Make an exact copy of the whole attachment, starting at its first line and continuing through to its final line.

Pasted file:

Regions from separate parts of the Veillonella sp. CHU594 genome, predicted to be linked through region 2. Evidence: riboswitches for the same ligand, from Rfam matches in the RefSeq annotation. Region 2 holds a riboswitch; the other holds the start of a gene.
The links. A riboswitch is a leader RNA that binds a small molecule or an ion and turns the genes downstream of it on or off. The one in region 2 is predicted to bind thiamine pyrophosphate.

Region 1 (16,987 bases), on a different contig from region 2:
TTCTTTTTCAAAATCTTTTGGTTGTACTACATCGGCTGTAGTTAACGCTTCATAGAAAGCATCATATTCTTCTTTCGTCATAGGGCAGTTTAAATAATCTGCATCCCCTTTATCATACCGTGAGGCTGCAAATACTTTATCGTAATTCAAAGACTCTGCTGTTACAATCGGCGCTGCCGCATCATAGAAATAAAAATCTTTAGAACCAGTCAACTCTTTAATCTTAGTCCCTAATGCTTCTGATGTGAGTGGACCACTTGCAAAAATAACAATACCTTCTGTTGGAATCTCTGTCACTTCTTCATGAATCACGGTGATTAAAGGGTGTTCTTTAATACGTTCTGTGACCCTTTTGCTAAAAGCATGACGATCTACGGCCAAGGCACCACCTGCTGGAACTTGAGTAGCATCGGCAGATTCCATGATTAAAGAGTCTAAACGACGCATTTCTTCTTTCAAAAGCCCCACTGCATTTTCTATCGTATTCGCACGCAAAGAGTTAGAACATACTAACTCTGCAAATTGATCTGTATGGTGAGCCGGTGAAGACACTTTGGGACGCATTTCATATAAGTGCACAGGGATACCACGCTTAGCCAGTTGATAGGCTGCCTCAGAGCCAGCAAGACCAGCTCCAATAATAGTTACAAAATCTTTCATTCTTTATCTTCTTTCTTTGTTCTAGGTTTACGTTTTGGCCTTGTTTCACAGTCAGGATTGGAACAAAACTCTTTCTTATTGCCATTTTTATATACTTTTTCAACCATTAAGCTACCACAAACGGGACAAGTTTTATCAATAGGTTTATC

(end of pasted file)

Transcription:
Regions from separate parts of the Veillonella sp. CHU594 genome, predicted to be linked through region 2. Evidence: riboswitches for the same ligand, from Rfam matches in the RefSeq annotation. Region 2 holds a riboswitch; the other holds the start of a gene.
The links. A riboswitch is a leader RNA that binds a small molecule or an ion and turns the genes downstream of it on or off. The one in region 2 is predicted to bind thiamine pyrophosphate.

Region 1 (16,987 bases), on a different contig from region 2:
TTCTTTTTCAAAATCTTTTGGTTGTACTACATCGGCTGTAGTTAACGCTTCATAGAAAGCATCATATTCTTCTTTCGTCATAGGGCAGTTTAAATAATCTGCATCCCCTTTATCATACCGTGAGGCTGCAAATACTTTATCGTAATTCAAAGACTCTGCTGTTACAATCGGCGCTGCCGCATCATAGAAATAAAAATCTTTAGAACCAGTCAACTCTTTAATCTTAGTCCCTAATGCTTCTGATGTGAGTGGACCACTTGCAAAAATAACAATACCTTCTGTTGGAATCTCTGTCACTTCTTCATGAATCACGGTGATTAAAGGGTGTTCTTTAATACGTTCTGTGACCCTTTTGCTAAAAGCATGACGATCTACGGCCAAGGCACCACCTGCTGGAACTTGAGTAGCATCGGCAGATTCCATGATTAAAGAGTCTAAACGACGCATTTCTTCTTTCAAAAGCCCCACTGCATTTTCTATCGTATTCGCACGCAAAGAGTTAGAACATACTAACTCTGCAAATTGATCTGTATGGTGAGCCGGTGAAGACACTTTGGGACGCATTTCATATAAGTGCACAGGGATACCACGCTTAGCCAGTTGATAGGCTGCCTCAGAGCCAGCAAGACCAGCTCCAATAATAGTTACAAAATCTTTCATTCTTTATCTTCTTTCTTTGTTCTAGGTTTACGTTTTGGCCTTGTTTCACAGTCAGGATTGGAACAAAACTCTTTCTTATTGCCATTTTTATATACTTTTTCAACCATTAAGCTACCACAAACGGGACAAGTTTTATCAATAGGTTTATC